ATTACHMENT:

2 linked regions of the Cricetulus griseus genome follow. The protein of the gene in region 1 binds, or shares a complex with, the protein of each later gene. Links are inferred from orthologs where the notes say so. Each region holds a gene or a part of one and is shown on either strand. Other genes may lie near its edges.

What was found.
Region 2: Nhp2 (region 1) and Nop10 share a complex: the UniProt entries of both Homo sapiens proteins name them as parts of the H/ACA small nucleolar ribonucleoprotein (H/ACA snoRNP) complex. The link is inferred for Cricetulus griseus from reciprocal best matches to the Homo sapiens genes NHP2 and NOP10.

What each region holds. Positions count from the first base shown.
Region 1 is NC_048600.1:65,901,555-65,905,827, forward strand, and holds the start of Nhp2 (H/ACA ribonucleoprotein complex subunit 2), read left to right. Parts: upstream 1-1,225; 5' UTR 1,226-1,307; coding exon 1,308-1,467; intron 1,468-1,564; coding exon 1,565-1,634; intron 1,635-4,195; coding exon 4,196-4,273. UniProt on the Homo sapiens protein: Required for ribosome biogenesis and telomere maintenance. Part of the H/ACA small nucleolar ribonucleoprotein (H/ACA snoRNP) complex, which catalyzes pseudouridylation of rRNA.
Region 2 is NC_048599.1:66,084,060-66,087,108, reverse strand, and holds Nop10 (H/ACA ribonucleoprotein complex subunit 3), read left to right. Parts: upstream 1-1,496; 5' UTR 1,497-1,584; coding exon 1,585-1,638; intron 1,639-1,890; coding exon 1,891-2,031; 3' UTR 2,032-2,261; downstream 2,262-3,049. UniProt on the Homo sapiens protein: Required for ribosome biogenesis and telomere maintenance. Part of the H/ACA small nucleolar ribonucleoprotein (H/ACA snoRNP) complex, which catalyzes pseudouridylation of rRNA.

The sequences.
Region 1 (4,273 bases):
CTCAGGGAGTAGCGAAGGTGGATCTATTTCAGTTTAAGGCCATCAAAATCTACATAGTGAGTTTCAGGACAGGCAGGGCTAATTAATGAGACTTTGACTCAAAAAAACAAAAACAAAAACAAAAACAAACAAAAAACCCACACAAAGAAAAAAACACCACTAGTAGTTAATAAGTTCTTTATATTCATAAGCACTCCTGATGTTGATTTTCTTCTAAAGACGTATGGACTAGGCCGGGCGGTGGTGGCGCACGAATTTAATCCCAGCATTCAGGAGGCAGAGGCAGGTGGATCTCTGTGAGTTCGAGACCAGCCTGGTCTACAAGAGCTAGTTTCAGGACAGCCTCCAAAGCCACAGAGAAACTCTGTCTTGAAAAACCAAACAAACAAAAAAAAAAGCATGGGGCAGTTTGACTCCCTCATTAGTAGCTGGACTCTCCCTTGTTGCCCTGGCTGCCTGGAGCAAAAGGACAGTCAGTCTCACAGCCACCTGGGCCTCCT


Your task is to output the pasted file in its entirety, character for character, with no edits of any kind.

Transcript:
2 linked regions of the Cricetulus griseus genome follow. The protein of the gene in region 1 binds, or shares a complex with, the protein of each later gene. Links are inferred from orthologs where the notes say so. Each region holds a gene or a part of one and is shown on either strand. Other genes may lie near its edges.

What was found.
Region 2: Nhp2 (region 1) and Nop10 share a complex: the UniProt entries of both Homo sapiens proteins name them as parts of the H/ACA small nucleolar ribonucleoprotein (H/ACA snoRNP) complex. The link is inferred for Cricetulus griseus from reciprocal best matches to the Homo sapiens genes NHP2 and NOP10.

What each region holds. Positions count from the first base shown.
Region 1 is NC_048600.1:65,901,555-65,905,827, forward strand, and holds the start of Nhp2 (H/ACA ribonucleoprotein complex subunit 2), read left to right. Parts: upstream 1-1,225; 5' UTR 1,226-1,307; coding exon 1,308-1,467; intron 1,468-1,564; coding exon 1,565-1,634; intron 1,635-4,195; coding exon 4,196-4,273. UniProt on the Homo sapiens protein: Required for ribosome biogenesis and telomere maintenance. Part of the H/ACA small nucleolar ribonucleoprotein (H/ACA snoRNP) complex, which catalyzes pseudouridylation of rRNA.
Region 2 is NC_048599.1:66,084,060-66,087,108, reverse strand, and holds Nop10 (H/ACA ribonucleoprotein complex subunit 3), read left to right. Parts: upstream 1-1,496; 5' UTR 1,497-1,584; coding exon 1,585-1,638; intron 1,639-1,890; coding exon 1,891-2,031; 3' UTR 2,032-2,261; downstream 2,262-3,049. UniProt on the Homo sapiens protein: Required for ribosome biogenesis and telomere maintenance. Part of the H/ACA small nucleolar ribonucleoprotein (H/ACA snoRNP) complex, which catalyzes pseudouridylation of rRNA.

The sequences.
Region 1 (4,273 bases):
CTCAGGGAGTAGCGAAGGTGGATCTATTTCAGTTTAAGGCCATCAAAATCTACATAGTGAGTTTCAGGACAGGCAGGGCTAATTAATGAGACTTTGACTCAAAAAAACAAAAACAAAAACAAAAACAAACAAAAAACCCACACAAAGAAAAAAACACCACTAGTAGTTAATAAGTTCTTTATATTCATAAGCACTCCTGATGTTGATTTTCTTCTAAAGACGTATGGACTAGGCCGGGCGGTGGTGGCGCACGAATTTAATCCCAGCATTCAGGAGGCAGAGGCAGGTGGATCTCTGTGAGTTCGAGACCAGCCTGGTCTACAAGAGCTAGTTTCAGGACAGCCTCCAAAGCCACAGAGAAACTCTGTCTTGAAAAACCAAACAAACAAAAAAAAAAGCATGGGGCAGTTTGACTCCCTCATTAGTAGCTGGACTCTCCCTTGTTGCCCTGGCTGCCTGGAGCAAAAGGACAGTCAGTCTCACAGCCACCTGGGCCTCCT